The year 2014 marks a pivotal year for one of the nation’s historically Black fraternities. Phi Beta Sigma Fraternity kicked off its centennial year by announcing several events that will commemorate the milestone.

Phi Beta Sigma was founded on the campus of Howard University in Washington, D.C., on Jan. 9, 1914, by A. Langston Taylor, Leonard F. Morris and Charles I. Brown with a mission for service. The men chose nine associates to serve as charter members of the organization.

Today, the fraternity boasts a membership of nearly 300,000 around the world in over 700 collegiate and graduate chapters. The fraternity is best recognized by its colors, royal blue and pure white, along with Zeta Phi Beta Sorority, which is conditionally bonded with the fraternity.

Staying true to its commitment to service, Phi Beta Sigma has several initiatives, including the Bigger and Better Business program, education and social action involvement and the Sigma Beta Club youth mentoring program.

“As we celebrate one century of continuous service within our communities, we march on toward the next century of exceptional service embracing our motto, ‘Culture for Service and Service for Humanity,’” said Phi Beta Sigma Fraternity International President Johnathan Mason. “This celebration marks our rededication to our principles of ‘Brotherhood, Scholarship and Service.’ We are also very excited that our sisters of Zeta Phi Beta Sorority Inc., under the leadership of Grand Basileus Mary Wright, will be with us for our centennial celebration.”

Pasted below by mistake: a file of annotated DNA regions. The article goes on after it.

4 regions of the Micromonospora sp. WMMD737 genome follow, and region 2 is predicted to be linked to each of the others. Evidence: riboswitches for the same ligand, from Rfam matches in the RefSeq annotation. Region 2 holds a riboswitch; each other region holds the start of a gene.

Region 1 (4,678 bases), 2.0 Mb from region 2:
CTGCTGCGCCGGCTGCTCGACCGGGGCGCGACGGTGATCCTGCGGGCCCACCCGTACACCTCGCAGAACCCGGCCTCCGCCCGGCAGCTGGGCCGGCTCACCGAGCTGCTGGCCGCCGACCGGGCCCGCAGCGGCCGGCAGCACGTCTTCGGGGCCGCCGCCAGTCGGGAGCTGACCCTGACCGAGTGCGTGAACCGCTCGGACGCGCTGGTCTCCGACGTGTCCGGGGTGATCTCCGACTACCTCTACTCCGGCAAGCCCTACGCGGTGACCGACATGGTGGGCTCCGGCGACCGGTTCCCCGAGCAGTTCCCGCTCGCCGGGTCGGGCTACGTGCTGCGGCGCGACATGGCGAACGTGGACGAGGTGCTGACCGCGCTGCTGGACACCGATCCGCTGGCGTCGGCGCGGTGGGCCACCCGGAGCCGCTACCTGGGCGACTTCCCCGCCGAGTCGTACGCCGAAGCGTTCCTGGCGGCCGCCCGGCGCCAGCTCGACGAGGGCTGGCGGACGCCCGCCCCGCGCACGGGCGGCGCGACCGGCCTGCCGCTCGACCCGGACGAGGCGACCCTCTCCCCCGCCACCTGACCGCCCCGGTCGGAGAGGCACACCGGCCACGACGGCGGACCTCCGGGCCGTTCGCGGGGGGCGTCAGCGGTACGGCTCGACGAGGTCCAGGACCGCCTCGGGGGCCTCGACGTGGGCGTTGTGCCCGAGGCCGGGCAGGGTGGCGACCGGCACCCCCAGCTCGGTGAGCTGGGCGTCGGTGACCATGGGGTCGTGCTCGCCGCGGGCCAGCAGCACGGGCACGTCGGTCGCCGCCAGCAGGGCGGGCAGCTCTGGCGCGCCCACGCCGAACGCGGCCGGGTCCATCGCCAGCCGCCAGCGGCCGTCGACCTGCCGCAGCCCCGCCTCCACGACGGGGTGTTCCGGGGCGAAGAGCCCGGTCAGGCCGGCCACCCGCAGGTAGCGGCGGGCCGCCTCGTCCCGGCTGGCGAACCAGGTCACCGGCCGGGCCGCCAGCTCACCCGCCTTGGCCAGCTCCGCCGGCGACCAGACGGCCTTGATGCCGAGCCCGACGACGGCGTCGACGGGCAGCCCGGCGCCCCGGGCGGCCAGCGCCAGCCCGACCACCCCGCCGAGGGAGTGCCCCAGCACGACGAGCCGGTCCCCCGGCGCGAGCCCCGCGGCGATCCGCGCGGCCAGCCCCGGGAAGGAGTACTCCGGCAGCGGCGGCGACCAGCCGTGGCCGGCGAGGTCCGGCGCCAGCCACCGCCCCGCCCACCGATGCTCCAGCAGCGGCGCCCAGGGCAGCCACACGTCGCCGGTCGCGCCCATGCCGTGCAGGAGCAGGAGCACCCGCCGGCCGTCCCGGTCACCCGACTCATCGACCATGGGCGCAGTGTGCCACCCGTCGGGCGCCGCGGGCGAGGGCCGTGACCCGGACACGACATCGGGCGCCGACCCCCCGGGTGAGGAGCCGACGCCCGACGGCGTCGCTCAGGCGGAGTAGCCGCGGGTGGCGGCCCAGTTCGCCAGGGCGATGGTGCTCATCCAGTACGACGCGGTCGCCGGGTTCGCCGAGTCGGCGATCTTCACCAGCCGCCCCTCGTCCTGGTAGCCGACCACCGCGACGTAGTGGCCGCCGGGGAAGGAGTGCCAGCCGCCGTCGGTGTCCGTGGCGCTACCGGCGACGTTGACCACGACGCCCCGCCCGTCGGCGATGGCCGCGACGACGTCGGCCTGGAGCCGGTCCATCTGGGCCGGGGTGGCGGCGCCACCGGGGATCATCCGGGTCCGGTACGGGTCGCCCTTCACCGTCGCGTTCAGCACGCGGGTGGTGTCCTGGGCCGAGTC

The fraternity recently celebrated its founding in Washington, D.C., with a weekend full of events that included a gala. Actor and honorary fraternity member Malik Yoba served as master of ceremonies for the event, and entertainer and civil rights icon Harry Belafonte was inducted as an honorary member. Fraternity member Rep. John Lewis received the Lifetime Achievement Award.

At Howard University, members gathered for a wreath-laying and groundbreaking ceremony for the fraternity’s centennial monument.

In July, the fraternity is headed back to nation’s capitol for a five-day celebration. Events include a gold tournament, college summit, ceremonies and discussions. The Rev. Al Sharpton, who is an honorary member of the fraternity, is scheduled to give a keynote address.

“It is fitting that Washington, D.C., should be the place of this celebration, because here we were founded on the campus of Howard University, and we shall honor our founders,” Mason said. “Washington is also the home of our great fraternity. It is here, as well, that we remember our brothers who have led their communities in service to our nation.”

Notable members of Phi Beta Sigma include George Washington Carver, James Weldon Johnson, Bill Clinton, former Rep. Ed Towns, Huey P. Newton, Armstrong Williams, A. Philip Randolph and Al Roker.